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Zite Magazine Top Story

Written by David on June 19th, 2012.      0 comments

One of our blog posts has featured again in the Zite Magazine app.  Great to see that the key words and the subject matter that we write about is increasingly being picked up by Zite.  Thanks guys!



Topics: App, iOS, Magazine, Zite

Hunger Games - Gale POV

Written by David on June 19th, 2012.      0 comments

I returned to Waiau Pa School today to work with the students on their Hunger Games project.  To remind you this project is to be spread over two terms and by the end of the project the two classes  will have written their own fanfiction variant of the Hunger Games, but from the perspective of Gale.  Today we spent time working out how each of the chapters that the students have read would have looked through the eyes of Gale.

The level of engagement with this work is amazing to watch.  The students discuss the work and make frequent references back to the text to make their case.  The level of discussion and vocabulary that the groups generate has really pleased, beyond their expectations, their teachers.  Today was spent laying the ground work for the writing effort that will come next term. We have planned the broad brush strokes of the ten chapters, have fleshed out the characters and agreed the layout and look of the various locations, now the students in their groups have to plan their individual chapters and start writing.  We are going to manage this through linked Google Docs.  We are also designing our own book cover and have yet to decide on a title.

For our review work next term we will be drawing heavily on the huge number of resources on the fanfiction site so that students can critique the work of others and learn from their mistakes.  We read one of the chapters today and the students fell on it with glee, pointing out plot holes, this will hopefully enable them to critique their own work.




Hunger Games - Lesson

Written by David on June 19th, 2012.      0 comments

The last time I was at Waiau Pa School I worked with students to help them create the bedrock to their collaborative project.  We worked on agreeing what the character attributes of their collaborative fan fiction would be and we also worked on developing an agreed setting, location and look for the key buildings in The Seam.  The purpose here was that we wanted to ensure that we would have consistency throughout our 10 chapters.  I returned today to work with the students, but they shared with me a clip they had taken of me at work last time I was in their class.



Boy in Striped Pyjamas - Literacy Project

Written by David on June 19th, 2012.      0 comments

In tandem with the Hunger Games project I have been working on with the year 7 and 8 teachers and their students at Waiau Pa School, I have also been working with the year 5 and 6 teachers on their own literacy project based around “The Boy in Striped Pyjamas.” Today was my first session in class with these students and we were using collaborative tools such as Mind42 and Audioboo to capture what the students had to say about the tasks we had set for them. The ultimate aim of this unit is for the students to create a video trailer to entice those that watch it to read the book. So today we were examining the interaction of the charaters with each other within the plot and the impact that the setting itself has on the mood and feel of the book. The aim was for the students to create ‘fish hooks” in their review to entice readers to want to read without putting in plot spoilers.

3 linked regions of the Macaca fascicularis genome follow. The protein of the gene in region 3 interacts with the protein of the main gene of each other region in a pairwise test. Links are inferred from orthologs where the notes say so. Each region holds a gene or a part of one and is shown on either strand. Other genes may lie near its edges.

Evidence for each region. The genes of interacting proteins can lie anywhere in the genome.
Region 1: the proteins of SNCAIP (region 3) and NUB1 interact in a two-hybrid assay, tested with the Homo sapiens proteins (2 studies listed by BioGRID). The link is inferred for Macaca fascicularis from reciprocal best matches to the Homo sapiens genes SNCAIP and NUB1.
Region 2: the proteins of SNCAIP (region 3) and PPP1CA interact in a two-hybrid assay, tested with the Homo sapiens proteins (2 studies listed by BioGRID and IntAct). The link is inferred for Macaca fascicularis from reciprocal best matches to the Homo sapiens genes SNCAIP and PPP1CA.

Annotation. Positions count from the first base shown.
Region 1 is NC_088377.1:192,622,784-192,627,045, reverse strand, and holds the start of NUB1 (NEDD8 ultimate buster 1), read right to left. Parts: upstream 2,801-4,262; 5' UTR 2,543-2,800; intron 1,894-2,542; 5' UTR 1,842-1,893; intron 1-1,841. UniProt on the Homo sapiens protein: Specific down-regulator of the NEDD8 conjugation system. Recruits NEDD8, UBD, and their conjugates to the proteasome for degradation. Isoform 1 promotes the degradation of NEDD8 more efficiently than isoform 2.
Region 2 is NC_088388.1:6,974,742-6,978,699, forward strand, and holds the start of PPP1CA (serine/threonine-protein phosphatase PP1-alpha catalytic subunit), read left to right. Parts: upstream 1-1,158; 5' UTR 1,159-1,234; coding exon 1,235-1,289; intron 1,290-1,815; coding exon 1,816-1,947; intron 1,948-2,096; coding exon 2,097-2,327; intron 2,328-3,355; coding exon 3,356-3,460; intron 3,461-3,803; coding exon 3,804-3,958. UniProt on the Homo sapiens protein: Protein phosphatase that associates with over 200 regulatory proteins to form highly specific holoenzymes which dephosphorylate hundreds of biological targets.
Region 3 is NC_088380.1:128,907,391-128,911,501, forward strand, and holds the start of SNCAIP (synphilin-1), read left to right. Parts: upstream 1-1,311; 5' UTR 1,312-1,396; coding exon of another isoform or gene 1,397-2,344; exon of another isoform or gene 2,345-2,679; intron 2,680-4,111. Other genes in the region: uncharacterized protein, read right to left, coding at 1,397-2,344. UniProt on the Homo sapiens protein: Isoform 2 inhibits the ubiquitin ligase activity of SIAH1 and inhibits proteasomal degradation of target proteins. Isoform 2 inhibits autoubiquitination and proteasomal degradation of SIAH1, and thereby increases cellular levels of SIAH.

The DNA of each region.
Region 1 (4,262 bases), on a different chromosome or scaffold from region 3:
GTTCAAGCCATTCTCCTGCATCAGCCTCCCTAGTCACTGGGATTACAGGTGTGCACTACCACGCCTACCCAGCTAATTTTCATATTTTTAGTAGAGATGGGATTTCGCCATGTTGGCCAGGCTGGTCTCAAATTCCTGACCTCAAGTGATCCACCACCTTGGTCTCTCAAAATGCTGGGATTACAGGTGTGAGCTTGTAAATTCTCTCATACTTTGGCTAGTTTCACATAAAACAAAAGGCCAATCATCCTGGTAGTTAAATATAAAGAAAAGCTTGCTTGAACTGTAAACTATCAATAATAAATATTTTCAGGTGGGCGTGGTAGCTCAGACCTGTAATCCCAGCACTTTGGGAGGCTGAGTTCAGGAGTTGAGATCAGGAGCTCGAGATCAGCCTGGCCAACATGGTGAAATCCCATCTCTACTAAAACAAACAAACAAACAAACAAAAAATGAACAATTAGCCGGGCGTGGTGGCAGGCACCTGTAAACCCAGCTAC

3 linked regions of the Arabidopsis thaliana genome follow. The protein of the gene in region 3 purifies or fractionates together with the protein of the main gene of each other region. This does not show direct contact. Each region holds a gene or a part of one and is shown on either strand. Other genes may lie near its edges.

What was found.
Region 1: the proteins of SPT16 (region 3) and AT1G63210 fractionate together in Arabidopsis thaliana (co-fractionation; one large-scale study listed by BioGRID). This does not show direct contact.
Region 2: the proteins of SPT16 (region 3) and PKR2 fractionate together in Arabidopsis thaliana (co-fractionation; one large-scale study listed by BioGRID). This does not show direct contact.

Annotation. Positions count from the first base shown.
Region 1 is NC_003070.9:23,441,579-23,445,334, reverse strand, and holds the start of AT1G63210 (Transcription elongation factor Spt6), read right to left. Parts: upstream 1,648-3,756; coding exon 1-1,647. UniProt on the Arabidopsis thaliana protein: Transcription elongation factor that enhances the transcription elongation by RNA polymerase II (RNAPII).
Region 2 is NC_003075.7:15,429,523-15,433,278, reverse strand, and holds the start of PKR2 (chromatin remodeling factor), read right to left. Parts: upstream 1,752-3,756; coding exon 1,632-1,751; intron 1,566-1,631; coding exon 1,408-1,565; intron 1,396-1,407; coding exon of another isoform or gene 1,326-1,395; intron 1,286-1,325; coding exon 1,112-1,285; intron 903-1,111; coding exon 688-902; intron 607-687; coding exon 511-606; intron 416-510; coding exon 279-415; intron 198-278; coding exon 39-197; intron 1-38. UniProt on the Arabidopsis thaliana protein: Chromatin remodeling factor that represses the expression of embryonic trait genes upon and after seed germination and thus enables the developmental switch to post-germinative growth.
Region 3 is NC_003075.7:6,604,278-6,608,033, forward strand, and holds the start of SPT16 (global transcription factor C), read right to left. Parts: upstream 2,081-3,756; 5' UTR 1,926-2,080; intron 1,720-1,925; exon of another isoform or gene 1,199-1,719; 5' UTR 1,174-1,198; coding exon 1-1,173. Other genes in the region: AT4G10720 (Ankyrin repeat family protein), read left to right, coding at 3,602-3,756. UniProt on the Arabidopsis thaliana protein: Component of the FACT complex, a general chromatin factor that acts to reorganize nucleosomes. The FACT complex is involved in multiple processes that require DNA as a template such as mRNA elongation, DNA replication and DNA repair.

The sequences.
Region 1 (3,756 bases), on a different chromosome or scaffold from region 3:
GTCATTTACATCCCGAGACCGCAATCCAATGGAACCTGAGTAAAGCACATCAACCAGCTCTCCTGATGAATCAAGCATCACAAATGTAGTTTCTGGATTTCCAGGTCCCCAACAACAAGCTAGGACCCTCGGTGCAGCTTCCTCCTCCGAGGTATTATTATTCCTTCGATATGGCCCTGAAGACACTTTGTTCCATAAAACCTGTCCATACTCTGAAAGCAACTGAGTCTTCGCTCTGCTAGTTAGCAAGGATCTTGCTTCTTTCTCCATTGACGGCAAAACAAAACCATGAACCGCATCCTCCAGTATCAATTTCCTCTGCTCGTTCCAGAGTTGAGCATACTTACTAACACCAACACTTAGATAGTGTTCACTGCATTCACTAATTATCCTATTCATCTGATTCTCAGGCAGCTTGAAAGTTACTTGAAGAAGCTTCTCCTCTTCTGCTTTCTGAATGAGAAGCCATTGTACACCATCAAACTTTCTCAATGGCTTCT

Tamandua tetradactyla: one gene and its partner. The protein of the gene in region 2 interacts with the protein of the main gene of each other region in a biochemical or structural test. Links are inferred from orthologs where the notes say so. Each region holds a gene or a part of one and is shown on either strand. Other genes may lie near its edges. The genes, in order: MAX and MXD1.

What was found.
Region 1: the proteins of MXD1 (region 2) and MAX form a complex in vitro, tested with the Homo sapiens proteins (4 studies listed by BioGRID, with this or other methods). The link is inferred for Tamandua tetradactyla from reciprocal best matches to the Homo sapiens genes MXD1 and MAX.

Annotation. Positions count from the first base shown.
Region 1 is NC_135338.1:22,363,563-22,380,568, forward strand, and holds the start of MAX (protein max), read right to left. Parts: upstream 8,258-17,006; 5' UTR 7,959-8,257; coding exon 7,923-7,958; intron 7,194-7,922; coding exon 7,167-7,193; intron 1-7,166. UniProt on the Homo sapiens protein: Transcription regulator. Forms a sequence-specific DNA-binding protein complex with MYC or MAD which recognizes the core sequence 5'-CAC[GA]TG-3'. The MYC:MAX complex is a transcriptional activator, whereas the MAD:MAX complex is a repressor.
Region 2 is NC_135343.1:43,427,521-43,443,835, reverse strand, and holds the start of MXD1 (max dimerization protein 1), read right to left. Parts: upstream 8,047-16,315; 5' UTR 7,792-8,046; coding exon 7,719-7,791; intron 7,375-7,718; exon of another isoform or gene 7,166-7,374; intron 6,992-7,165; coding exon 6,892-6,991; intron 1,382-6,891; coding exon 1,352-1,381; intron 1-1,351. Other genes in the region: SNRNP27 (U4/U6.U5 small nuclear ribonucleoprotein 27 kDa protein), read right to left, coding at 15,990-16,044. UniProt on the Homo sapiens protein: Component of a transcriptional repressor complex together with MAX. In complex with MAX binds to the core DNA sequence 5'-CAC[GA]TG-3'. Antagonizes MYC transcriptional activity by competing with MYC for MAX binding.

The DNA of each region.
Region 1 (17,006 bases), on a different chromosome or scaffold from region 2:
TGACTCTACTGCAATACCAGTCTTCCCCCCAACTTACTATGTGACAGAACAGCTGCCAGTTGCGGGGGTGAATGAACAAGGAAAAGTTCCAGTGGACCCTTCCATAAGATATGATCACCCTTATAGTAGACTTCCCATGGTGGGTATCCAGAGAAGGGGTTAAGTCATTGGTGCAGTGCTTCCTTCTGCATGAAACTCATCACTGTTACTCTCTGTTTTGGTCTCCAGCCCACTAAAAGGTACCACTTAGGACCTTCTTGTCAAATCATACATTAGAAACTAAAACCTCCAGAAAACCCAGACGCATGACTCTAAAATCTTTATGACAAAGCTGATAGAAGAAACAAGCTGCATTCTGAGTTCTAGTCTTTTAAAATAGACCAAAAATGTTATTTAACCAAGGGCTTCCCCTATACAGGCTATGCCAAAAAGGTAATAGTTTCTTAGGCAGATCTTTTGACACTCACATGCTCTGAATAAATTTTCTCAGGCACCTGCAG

I spent some time talking with the teachers about this project and from my own observations it is clear that the students are fully engaged in this task and remained so throughout the block I was with them. What the teachers also report is that motivation on behalfo of the students for reading the text, engaging with it and the work that we have planned around the book has remained high throughout the duration of this work. The teachers report that the collaborative and elearning centred nature of the work has contributed to making this traditional book study more engaging for the students, even those who they would not have expected to.




Sketchup and Sam Animation

Written by David on June 18th, 2012.      0 comments

I was working with Maureen at Valley School today.  We have been working on a project for the R@W awards.  Some of her students have been working with Google Sketchup to create an animated fly through of the Olympic podiums that they have designed.  It has been really interesting to watch students struggle with scale, some of their awards structures were nearly 1000 feet long!  But they had no grasp of this in their models as they had no scale frame of reference to refer to.  We had forbidden them from downloading models pre-created in the 3D warehouse.  Perhaps if we had allowed this, the scale issue would have been spotted earlier.

Whilst students were creating a 3D world in Sketchup, others were displaying the patience of a Saint by using Sam Animation to create stop motion videos of Olympic events.  It never ceases to amaze me how creative and motivated students are when teachers allow them to be. This is how every class should be, hot beds of creativity, engagement and motivated students!